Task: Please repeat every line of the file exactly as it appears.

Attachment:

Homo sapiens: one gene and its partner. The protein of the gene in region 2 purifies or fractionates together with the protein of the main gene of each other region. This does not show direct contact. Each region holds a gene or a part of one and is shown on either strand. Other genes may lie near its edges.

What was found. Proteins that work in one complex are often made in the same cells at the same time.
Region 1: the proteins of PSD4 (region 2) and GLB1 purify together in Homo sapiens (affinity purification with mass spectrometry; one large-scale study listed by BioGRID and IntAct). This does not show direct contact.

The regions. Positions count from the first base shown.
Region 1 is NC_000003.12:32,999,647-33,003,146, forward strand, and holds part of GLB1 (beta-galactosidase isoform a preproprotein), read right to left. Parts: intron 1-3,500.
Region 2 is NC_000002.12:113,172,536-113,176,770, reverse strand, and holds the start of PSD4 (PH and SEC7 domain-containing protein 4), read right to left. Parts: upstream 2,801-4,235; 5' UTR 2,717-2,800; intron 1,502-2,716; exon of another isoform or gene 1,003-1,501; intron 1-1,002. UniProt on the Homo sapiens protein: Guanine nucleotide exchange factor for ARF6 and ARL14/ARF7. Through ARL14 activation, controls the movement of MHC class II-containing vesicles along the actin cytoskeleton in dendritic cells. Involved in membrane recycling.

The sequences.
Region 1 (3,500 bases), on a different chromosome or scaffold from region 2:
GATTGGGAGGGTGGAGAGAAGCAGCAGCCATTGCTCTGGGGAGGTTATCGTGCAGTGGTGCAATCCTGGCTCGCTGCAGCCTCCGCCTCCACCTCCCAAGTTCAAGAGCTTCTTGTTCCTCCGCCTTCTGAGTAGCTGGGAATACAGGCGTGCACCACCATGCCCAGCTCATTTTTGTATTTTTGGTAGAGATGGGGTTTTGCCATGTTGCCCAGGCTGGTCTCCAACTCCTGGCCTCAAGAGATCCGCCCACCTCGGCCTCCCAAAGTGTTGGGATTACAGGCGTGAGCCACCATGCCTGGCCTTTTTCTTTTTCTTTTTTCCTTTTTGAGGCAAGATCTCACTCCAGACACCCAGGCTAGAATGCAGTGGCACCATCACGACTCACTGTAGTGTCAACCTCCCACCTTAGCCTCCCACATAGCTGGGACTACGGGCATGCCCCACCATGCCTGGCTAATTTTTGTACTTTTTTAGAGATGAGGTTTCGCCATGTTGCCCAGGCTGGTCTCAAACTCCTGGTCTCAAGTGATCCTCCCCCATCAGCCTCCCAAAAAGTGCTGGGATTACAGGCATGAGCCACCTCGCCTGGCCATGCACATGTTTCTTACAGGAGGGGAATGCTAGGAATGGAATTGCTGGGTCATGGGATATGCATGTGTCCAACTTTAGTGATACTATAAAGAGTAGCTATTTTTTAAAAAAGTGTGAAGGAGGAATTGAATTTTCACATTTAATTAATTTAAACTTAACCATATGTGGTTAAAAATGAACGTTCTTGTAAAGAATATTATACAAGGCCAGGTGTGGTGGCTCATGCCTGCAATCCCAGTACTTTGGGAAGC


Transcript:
Homo sapiens: one gene and its partner. The protein of the gene in region 2 purifies or fractionates together with the protein of the main gene of each other region. This does not show direct contact. Each region holds a gene or a part of one and is shown on either strand. Other genes may lie near its edges.

What was found. Proteins that work in one complex are often made in the same cells at the same time.
Region 1: the proteins of PSD4 (region 2) and GLB1 purify together in Homo sapiens (affinity purification with mass spectrometry; one large-scale study listed by BioGRID and IntAct). This does not show direct contact.

The regions. Positions count from the first base shown.
Region 1 is NC_000003.12:32,999,647-33,003,146, forward strand, and holds part of GLB1 (beta-galactosidase isoform a preproprotein), read right to left. Parts: intron 1-3,500.
Region 2 is NC_000002.12:113,172,536-113,176,770, reverse strand, and holds the start of PSD4 (PH and SEC7 domain-containing protein 4), read right to left. Parts: upstream 2,801-4,235; 5' UTR 2,717-2,800; intron 1,502-2,716; exon of another isoform or gene 1,003-1,501; intron 1-1,002. UniProt on the Homo sapiens protein: Guanine nucleotide exchange factor for ARF6 and ARL14/ARF7. Through ARL14 activation, controls the movement of MHC class II-containing vesicles along the actin cytoskeleton in dendritic cells. Involved in membrane recycling.

The sequences.
Region 1 (3,500 bases), on a different chromosome or scaffold from region 2:
GATTGGGAGGGTGGAGAGAAGCAGCAGCCATTGCTCTGGGGAGGTTATCGTGCAGTGGTGCAATCCTGGCTCGCTGCAGCCTCCGCCTCCACCTCCCAAGTTCAAGAGCTTCTTGTTCCTCCGCCTTCTGAGTAGCTGGGAATACAGGCGTGCACCACCATGCCCAGCTCATTTTTGTATTTTTGGTAGAGATGGGGTTTTGCCATGTTGCCCAGGCTGGTCTCCAACTCCTGGCCTCAAGAGATCCGCCCACCTCGGCCTCCCAAAGTGTTGGGATTACAGGCGTGAGCCACCATGCCTGGCCTTTTTCTTTTTCTTTTTTCCTTTTTGAGGCAAGATCTCACTCCAGACACCCAGGCTAGAATGCAGTGGCACCATCACGACTCACTGTAGTGTCAACCTCCCACCTTAGCCTCCCACATAGCTGGGACTACGGGCATGCCCCACCATGCCTGGCTAATTTTTGTACTTTTTTAGAGATGAGGTTTCGCCATGTTGCCCAGGCTGGTCTCAAACTCCTGGTCTCAAGTGATCCTCCCCCATCAGCCTCCCAAAAAGTGCTGGGATTACAGGCATGAGCCACCTCGCCTGGCCATGCACATGTTTCTTACAGGAGGGGAATGCTAGGAATGGAATTGCTGGGTCATGGGATATGCATGTGTCCAACTTTAGTGATACTATAAAGAGTAGCTATTTTTTAAAAAAGTGTGAAGGAGGAATTGAATTTTCACATTTAATTAATTTAAACTTAACCATATGTGGTTAAAAATGAACGTTCTTGTAAAGAATATTATACAAGGCCAGGTGTGGTGGCTCATGCCTGCAATCCCAGTACTTTGGGAAGC